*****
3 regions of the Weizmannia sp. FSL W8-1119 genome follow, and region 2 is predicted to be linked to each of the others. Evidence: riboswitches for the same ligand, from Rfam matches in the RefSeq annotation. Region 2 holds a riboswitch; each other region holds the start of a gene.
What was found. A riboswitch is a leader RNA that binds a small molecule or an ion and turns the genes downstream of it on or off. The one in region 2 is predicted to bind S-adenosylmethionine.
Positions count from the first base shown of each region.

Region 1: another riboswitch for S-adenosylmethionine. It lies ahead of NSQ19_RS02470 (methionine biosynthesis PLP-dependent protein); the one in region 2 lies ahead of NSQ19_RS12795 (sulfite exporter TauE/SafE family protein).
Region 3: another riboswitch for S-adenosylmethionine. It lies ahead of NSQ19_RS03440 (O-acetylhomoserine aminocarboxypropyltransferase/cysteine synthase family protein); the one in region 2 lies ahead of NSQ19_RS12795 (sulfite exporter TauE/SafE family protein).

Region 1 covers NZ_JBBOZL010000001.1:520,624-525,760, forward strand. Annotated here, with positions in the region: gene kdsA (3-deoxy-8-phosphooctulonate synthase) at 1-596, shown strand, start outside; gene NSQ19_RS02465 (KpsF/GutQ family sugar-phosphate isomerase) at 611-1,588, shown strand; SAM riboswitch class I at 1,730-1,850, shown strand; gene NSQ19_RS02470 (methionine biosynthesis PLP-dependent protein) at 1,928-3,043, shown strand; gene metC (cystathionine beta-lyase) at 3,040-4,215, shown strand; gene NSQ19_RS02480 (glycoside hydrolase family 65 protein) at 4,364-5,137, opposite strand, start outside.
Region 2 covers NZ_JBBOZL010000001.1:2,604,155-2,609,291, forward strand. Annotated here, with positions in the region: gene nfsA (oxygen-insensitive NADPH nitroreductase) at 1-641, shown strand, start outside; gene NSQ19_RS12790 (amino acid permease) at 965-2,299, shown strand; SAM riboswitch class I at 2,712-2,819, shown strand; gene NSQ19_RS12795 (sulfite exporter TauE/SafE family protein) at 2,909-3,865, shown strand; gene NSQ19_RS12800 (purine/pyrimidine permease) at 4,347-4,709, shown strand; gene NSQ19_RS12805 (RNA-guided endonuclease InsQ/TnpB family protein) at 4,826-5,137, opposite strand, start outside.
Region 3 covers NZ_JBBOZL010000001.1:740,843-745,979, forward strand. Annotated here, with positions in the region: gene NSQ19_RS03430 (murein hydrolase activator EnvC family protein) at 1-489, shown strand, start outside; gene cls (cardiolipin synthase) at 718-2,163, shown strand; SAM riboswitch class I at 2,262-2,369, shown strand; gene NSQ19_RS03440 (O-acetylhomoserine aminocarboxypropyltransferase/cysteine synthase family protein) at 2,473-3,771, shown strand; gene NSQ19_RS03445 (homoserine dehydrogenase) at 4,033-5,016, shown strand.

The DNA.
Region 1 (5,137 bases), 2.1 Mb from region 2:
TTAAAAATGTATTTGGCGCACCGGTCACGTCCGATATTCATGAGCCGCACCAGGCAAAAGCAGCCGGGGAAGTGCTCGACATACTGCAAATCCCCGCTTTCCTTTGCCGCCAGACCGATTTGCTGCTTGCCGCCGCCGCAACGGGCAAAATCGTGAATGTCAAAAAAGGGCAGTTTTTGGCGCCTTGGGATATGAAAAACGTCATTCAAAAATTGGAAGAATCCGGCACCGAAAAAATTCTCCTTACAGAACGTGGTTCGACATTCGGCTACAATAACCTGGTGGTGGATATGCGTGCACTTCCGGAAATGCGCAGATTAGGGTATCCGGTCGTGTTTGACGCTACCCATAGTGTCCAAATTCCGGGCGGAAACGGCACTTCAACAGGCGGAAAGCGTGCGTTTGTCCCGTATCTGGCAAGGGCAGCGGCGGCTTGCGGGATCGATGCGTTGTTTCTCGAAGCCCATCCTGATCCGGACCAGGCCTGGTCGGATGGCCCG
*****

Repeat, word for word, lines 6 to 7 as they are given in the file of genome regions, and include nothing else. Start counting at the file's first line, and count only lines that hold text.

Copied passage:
Region 1 covers NZ_JBBOZL010000001.1:520,624-525,760, forward strand. Annotated here, with positions in the region: gene kdsA (3-deoxy-8-phosphooctulonate synthase) at 1-596, shown strand, start outside; gene NSQ19_RS02465 (KpsF/GutQ family sugar-phosphate isomerase) at 611-1,588, shown strand; SAM riboswitch class I at 1,730-1,850, shown strand; gene NSQ19_RS02470 (methionine biosynthesis PLP-dependent protein) at 1,928-3,043, shown strand; gene metC (cystathionine beta-lyase) at 3,040-4,215, shown strand; gene NSQ19_RS02480 (glycoside hydrolase family 65 protein) at 4,364-5,137, opposite strand, start outside.
Region 2 covers NZ_JBBOZL010000001.1:2,604,155-2,609,291, forward strand. Annotated here, with positions in the region: gene nfsA (oxygen-insensitive NADPH nitroreductase) at 1-641, shown strand, start outside; gene NSQ19_RS12790 (amino acid permease) at 965-2,299, shown strand; SAM riboswitch class I at 2,712-2,819, shown strand; gene NSQ19_RS12795 (sulfite exporter TauE/SafE family protein) at 2,909-3,865, shown strand; gene NSQ19_RS12800 (purine/pyrimidine permease) at 4,347-4,709, shown strand; gene NSQ19_RS12805 (RNA-guided endonuclease InsQ/TnpB family protein) at 4,826-5,137, opposite strand, start outside.